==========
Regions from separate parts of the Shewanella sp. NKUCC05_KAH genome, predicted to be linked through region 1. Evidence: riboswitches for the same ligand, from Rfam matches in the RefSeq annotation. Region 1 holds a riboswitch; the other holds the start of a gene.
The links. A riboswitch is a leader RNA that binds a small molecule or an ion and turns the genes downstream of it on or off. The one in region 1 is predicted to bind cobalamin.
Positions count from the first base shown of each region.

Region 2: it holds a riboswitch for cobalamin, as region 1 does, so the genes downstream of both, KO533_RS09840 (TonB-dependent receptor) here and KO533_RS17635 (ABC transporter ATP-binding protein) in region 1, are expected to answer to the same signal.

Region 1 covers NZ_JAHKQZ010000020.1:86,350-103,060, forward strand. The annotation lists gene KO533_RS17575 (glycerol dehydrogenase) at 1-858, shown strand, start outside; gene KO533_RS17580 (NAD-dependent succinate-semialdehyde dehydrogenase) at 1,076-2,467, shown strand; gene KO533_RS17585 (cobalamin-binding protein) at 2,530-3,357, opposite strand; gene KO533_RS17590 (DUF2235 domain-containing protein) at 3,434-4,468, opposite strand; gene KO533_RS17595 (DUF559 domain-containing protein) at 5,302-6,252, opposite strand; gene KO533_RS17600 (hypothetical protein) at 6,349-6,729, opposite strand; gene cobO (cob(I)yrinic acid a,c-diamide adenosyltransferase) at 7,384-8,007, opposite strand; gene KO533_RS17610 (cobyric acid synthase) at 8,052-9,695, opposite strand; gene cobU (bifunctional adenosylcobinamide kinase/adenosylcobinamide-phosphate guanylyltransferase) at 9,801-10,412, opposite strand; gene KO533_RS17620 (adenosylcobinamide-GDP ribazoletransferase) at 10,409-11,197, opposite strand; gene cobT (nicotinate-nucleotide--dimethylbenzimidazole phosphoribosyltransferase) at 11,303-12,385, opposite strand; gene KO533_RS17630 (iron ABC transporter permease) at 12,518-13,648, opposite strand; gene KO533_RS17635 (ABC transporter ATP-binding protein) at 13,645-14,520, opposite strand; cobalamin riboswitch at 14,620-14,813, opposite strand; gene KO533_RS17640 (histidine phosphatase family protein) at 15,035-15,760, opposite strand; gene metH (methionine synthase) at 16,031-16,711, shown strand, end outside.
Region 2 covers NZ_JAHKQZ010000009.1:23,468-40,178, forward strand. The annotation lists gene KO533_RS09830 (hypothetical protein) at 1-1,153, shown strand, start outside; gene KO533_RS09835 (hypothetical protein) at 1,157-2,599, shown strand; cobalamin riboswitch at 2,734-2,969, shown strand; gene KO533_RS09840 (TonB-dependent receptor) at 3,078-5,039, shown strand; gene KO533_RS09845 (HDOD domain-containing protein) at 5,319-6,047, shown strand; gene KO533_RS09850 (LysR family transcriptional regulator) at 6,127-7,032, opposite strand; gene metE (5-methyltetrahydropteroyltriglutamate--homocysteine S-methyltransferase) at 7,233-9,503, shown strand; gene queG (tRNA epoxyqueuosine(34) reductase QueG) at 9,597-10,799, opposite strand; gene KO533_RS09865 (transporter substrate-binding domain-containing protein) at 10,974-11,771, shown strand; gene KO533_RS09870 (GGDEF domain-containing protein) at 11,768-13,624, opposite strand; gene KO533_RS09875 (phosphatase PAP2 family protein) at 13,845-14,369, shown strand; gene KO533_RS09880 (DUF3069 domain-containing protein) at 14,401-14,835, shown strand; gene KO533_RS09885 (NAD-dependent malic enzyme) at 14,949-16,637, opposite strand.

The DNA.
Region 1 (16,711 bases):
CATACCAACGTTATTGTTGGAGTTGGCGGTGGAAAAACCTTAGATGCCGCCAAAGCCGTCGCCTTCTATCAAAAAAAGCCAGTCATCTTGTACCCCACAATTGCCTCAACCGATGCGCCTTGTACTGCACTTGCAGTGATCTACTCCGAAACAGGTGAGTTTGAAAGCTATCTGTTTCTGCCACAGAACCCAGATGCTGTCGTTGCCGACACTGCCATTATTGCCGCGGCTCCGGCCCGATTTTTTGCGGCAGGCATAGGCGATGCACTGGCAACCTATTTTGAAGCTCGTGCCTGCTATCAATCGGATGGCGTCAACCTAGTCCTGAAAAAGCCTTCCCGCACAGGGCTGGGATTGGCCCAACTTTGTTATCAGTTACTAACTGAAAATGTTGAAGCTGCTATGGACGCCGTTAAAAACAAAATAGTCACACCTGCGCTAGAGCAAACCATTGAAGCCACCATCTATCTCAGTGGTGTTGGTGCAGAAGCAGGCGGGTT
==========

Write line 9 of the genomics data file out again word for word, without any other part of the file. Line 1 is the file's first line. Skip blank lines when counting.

CATACCAACGTTATTGTTGGAGTTGGCGGTGGAAAAACCTTAGATGCCGCCAAAGCCGTCGCCTTCTATCAAAAAAAGCCAGTCATCTTGTACCCCACAATTGCCTCAACCGATGCGCCTTGTACTGCACTTGCAGTGATCTACTCCGAAACAGGTGAGTTTGAAAGCTATCTGTTTCTGCCACAGAACCCAGATGCTGTCGTTGCCGACACTGCCATTATTGCCGCGGCTCCGGCCCGATTTTTTGCGGCAGGCATAGGCGATGCACTGGCAACCTATTTTGAAGCTCGTGCCTGCTATCAATCGGATGGCGTCAACCTAGTCCTGAAAAAGCCTTCCCGCACAGGGCTGGGATTGGCCCAACTTTGTTATCAGTTACTAACTGAAAATGTTGAAGCTGCTATGGACGCCGTTAAAAACAAAATAGTCACACCTGCGCTAGAGCAAACCATTGAAGCCACCATCTATCTCAGTGGTGTTGGTGCAGAAGCAGGCGGGTT